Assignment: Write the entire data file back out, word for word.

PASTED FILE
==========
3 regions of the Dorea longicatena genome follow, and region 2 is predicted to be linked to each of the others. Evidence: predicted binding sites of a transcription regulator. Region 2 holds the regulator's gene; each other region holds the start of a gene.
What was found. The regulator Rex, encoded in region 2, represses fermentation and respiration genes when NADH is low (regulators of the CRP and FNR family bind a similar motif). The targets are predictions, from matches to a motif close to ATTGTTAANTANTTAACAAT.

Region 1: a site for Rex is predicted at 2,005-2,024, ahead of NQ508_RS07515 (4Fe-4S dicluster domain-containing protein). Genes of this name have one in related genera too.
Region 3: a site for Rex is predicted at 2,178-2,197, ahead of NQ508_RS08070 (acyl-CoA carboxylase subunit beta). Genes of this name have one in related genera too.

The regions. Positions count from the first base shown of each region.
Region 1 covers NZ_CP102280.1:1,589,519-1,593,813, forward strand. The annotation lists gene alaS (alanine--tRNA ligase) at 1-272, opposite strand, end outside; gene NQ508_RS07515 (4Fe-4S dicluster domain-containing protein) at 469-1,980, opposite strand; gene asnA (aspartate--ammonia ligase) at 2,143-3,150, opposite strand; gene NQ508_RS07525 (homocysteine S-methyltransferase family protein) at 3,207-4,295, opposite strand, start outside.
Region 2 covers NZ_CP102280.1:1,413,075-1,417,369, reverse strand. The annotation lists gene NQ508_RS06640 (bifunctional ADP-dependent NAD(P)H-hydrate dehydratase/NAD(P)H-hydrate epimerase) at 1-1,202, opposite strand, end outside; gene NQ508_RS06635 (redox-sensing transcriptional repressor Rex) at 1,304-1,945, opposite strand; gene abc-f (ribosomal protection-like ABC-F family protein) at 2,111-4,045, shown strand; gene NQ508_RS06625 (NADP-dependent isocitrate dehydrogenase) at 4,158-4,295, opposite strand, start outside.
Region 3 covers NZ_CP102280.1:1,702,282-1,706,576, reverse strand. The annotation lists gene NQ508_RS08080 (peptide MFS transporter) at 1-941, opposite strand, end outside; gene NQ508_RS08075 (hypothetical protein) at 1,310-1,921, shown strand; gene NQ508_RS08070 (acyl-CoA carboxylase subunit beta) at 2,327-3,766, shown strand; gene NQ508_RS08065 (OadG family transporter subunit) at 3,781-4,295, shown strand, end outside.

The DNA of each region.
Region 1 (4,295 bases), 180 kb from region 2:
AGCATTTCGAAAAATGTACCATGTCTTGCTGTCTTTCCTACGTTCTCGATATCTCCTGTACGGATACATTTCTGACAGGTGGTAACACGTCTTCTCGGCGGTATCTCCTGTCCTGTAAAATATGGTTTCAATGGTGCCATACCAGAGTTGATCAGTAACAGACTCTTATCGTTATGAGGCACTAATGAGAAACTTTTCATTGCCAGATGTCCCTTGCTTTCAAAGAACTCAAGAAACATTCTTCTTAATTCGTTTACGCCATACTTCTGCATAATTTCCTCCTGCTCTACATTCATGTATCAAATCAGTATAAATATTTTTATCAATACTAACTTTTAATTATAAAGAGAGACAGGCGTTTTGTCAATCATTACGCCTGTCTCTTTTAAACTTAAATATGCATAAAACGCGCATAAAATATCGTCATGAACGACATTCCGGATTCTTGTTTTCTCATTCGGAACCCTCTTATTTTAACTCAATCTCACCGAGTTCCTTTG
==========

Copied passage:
3 regions of the Dorea longicatena genome follow, and region 2 is predicted to be linked to each of the others. Evidence: predicted binding sites of a transcription regulator. Region 2 holds the regulator's gene; each other region holds the start of a gene.
What was found. The regulator Rex, encoded in region 2, represses fermentation and respiration genes when NADH is low (regulators of the CRP and FNR family bind a similar motif). The targets are predictions, from matches to a motif close to ATTGTTAANTANTTAACAAT.

Region 1: a site for Rex is predicted at 2,005-2,024, ahead of NQ508_RS07515 (4Fe-4S dicluster domain-containing protein). Genes of this name have one in related genera too.
Region 3: a site for Rex is predicted at 2,178-2,197, ahead of NQ508_RS08070 (acyl-CoA carboxylase subunit beta). Genes of this name have one in related genera too.

The regions. Positions count from the first base shown of each region.
Region 1 covers NZ_CP102280.1:1,589,519-1,593,813, forward strand. The annotation lists gene alaS (alanine--tRNA ligase) at 1-272, opposite strand, end outside; gene NQ508_RS07515 (4Fe-4S dicluster domain-containing protein) at 469-1,980, opposite strand; gene asnA (aspartate--ammonia ligase) at 2,143-3,150, opposite strand; gene NQ508_RS07525 (homocysteine S-methyltransferase family protein) at 3,207-4,295, opposite strand, start outside.
Region 2 covers NZ_CP102280.1:1,413,075-1,417,369, reverse strand. The annotation lists gene NQ508_RS06640 (bifunctional ADP-dependent NAD(P)H-hydrate dehydratase/NAD(P)H-hydrate epimerase) at 1-1,202, opposite strand, end outside; gene NQ508_RS06635 (redox-sensing transcriptional repressor Rex) at 1,304-1,945, opposite strand; gene abc-f (ribosomal protection-like ABC-F family protein) at 2,111-4,045, shown strand; gene NQ508_RS06625 (NADP-dependent isocitrate dehydrogenase) at 4,158-4,295, opposite strand, start outside.
Region 3 covers NZ_CP102280.1:1,702,282-1,706,576, reverse strand. The annotation lists gene NQ508_RS08080 (peptide MFS transporter) at 1-941, opposite strand, end outside; gene NQ508_RS08075 (hypothetical protein) at 1,310-1,921, shown strand; gene NQ508_RS08070 (acyl-CoA carboxylase subunit beta) at 2,327-3,766, shown strand; gene NQ508_RS08065 (OadG family transporter subunit) at 3,781-4,295, shown strand, end outside.

The DNA of each region.
Region 1 (4,295 bases), 180 kb from region 2:
AGCATTTCGAAAAATGTACCATGTCTTGCTGTCTTTCCTACGTTCTCGATATCTCCTGTACGGATACATTTCTGACAGGTGGTAACACGTCTTCTCGGCGGTATCTCCTGTCCTGTAAAATATGGTTTCAATGGTGCCATACCAGAGTTGATCAGTAACAGACTCTTATCGTTATGAGGCACTAATGAGAAACTTTTCATTGCCAGATGTCCCTTGCTTTCAAAGAACTCAAGAAACATTCTTCTTAATTCGTTTACGCCATACTTCTGCATAATTTCCTCCTGCTCTACATTCATGTATCAAATCAGTATAAATATTTTTATCAATACTAACTTTTAATTATAAAGAGAGACAGGCGTTTTGTCAATCATTACGCCTGTCTCTTTTAAACTTAAATATGCATAAAACGCGCATAAAATATCGTCATGAACGACATTCCGGATTCTTGTTTTCTCATTCGGAACCCTCTTATTTTAACTCAATCTCACCGAGTTCCTTTG